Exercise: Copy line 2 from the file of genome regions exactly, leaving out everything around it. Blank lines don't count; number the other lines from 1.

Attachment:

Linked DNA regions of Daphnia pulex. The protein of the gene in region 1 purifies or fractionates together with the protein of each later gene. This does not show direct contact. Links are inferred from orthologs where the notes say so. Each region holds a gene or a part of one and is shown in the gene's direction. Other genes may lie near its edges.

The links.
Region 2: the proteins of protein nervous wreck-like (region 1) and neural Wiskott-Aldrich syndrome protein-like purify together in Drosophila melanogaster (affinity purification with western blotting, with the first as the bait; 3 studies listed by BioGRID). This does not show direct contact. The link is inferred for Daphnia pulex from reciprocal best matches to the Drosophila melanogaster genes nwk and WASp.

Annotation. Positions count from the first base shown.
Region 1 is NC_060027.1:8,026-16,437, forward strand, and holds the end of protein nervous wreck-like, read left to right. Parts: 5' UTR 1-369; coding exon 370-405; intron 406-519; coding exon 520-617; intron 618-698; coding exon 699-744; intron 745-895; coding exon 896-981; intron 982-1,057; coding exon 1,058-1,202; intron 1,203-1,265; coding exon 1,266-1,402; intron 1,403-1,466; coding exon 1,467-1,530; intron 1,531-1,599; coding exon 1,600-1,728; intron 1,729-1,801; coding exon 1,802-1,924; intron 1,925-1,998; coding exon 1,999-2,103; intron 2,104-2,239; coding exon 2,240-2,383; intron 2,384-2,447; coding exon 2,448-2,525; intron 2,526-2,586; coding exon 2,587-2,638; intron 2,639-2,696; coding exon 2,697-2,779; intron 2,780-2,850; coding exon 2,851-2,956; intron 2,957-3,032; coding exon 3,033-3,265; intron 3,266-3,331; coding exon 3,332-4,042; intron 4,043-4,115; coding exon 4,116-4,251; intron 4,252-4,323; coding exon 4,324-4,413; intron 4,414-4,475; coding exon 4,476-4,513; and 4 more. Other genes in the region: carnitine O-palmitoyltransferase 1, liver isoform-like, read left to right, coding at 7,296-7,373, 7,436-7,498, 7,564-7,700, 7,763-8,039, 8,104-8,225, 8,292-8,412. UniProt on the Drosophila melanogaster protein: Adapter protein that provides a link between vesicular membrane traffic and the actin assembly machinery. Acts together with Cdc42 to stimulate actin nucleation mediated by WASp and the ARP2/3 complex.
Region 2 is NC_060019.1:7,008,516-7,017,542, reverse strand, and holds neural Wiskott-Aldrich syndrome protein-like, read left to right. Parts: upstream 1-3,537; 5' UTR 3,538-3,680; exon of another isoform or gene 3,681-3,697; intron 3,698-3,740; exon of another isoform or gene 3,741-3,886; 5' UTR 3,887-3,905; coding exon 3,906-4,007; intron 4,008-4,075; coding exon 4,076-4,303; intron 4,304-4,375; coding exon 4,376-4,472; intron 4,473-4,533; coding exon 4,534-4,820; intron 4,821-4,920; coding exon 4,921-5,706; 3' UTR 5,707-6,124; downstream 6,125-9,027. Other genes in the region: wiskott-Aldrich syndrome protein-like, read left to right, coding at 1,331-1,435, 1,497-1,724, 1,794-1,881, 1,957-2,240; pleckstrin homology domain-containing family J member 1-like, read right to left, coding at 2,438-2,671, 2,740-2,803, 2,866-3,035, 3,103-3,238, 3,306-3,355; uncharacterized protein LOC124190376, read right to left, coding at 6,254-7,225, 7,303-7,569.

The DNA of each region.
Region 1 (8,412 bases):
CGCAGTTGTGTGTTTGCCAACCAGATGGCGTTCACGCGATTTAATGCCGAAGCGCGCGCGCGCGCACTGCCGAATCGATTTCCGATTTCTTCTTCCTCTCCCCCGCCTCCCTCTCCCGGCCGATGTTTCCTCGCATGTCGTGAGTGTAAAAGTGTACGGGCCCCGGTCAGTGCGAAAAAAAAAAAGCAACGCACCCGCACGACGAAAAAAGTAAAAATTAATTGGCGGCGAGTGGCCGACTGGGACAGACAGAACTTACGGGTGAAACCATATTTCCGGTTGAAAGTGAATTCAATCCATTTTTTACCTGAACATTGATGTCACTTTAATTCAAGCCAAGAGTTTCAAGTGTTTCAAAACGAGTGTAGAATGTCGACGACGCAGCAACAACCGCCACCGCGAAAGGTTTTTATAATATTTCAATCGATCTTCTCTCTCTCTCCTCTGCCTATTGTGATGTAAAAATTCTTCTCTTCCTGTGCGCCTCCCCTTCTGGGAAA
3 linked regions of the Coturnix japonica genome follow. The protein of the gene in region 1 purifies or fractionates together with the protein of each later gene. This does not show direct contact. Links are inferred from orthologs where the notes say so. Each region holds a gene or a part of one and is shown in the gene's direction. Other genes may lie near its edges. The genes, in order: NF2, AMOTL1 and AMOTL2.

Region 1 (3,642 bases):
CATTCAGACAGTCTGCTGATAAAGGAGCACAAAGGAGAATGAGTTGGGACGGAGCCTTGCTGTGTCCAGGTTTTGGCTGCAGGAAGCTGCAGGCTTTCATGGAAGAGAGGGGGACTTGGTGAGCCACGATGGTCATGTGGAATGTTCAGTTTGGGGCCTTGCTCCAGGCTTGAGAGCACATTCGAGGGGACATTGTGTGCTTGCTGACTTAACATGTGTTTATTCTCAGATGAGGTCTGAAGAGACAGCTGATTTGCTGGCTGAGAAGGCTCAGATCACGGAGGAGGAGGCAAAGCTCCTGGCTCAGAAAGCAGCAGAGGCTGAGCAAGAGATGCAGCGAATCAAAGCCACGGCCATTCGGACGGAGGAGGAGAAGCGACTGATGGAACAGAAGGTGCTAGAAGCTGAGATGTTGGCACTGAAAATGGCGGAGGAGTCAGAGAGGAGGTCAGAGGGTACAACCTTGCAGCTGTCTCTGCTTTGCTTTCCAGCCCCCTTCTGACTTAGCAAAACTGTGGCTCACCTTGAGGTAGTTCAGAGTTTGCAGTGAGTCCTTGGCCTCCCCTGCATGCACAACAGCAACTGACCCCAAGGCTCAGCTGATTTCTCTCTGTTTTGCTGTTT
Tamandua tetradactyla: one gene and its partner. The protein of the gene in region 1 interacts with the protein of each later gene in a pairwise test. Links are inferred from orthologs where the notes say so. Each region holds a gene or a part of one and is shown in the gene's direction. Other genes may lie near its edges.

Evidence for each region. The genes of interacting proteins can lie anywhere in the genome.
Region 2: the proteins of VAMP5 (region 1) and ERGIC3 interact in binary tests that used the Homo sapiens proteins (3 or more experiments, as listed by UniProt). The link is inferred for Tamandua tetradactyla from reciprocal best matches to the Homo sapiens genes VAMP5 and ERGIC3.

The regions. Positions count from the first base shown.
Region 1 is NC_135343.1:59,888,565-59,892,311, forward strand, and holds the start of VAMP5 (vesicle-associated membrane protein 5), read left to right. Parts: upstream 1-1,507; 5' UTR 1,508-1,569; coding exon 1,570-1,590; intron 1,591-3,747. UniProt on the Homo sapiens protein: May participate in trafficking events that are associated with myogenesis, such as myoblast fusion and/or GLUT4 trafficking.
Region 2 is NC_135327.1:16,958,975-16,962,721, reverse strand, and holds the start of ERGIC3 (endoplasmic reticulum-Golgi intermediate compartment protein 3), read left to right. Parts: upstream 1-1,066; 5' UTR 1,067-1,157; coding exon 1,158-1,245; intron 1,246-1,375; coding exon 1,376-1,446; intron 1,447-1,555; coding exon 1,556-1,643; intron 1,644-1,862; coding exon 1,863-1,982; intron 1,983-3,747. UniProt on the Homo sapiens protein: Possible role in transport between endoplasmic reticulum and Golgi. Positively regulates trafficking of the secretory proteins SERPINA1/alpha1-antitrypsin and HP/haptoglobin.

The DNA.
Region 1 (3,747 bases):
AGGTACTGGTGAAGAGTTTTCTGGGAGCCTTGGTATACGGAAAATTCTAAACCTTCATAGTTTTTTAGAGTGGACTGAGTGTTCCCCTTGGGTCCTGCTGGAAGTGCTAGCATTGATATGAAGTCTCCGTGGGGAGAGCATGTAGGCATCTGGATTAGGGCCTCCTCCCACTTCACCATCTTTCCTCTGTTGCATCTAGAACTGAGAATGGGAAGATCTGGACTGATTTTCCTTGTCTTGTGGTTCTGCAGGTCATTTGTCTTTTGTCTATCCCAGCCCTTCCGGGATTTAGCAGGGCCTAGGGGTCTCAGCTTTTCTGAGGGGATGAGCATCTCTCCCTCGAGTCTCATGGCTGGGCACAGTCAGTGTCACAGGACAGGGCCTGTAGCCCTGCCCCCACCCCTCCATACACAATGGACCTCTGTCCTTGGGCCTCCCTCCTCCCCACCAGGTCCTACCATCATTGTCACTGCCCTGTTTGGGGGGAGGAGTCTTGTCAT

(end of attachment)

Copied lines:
The links.